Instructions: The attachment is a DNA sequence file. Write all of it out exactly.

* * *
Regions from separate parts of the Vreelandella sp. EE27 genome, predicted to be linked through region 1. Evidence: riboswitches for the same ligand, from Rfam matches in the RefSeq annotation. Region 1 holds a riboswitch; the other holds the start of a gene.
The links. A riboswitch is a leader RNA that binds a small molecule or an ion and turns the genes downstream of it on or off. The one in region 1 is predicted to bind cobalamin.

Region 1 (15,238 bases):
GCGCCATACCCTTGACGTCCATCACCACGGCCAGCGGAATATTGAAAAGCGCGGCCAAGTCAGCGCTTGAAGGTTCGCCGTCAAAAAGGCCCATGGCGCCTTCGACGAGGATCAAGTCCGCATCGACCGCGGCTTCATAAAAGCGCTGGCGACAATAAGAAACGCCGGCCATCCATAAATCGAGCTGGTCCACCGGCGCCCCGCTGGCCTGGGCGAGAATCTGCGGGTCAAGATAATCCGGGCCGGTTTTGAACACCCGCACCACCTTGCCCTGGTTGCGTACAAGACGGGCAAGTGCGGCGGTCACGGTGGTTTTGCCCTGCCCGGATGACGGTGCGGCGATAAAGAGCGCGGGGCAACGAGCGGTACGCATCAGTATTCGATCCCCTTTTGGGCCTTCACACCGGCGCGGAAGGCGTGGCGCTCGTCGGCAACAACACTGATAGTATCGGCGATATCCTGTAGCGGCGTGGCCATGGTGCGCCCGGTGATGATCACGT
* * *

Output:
Regions from separate parts of the Vreelandella sp. EE27 genome, predicted to be linked through region 1. Evidence: riboswitches for the same ligand, from Rfam matches in the RefSeq annotation. Region 1 holds a riboswitch; the other holds the start of a gene.
The links. A riboswitch is a leader RNA that binds a small molecule or an ion and turns the genes downstream of it on or off. The one in region 1 is predicted to bind cobalamin.

Region 1 (15,238 bases):
GCGCCATACCCTTGACGTCCATCACCACGGCCAGCGGAATATTGAAAAGCGCGGCCAAGTCAGCGCTTGAAGGTTCGCCGTCAAAAAGGCCCATGGCGCCTTCGACGAGGATCAAGTCCGCATCGACCGCGGCTTCATAAAAGCGCTGGCGACAATAAGAAACGCCGGCCATCCATAAATCGAGCTGGTCCACCGGCGCCCCGCTGGCCTGGGCGAGAATCTGCGGGTCAAGATAATCCGGGCCGGTTTTGAACACCCGCACCACCTTGCCCTGGTTGCGTACAAGACGGGCAAGTGCGGCGGTCACGGTGGTTTTGCCCTGCCCGGATGACGGTGCGGCGATAAAGAGCGCGGGGCAACGAGCGGTACGCATCAGTATTCGATCCCCTTTTGGGCCTTCACACCGGCGCGGAAGGCGTGGCGCTCGTCGGCAACAACACTGATAGTATCGGCGATATCCTGTAGCGGCGTGGCCATGGTGCGCCCGGTGATGATCACGT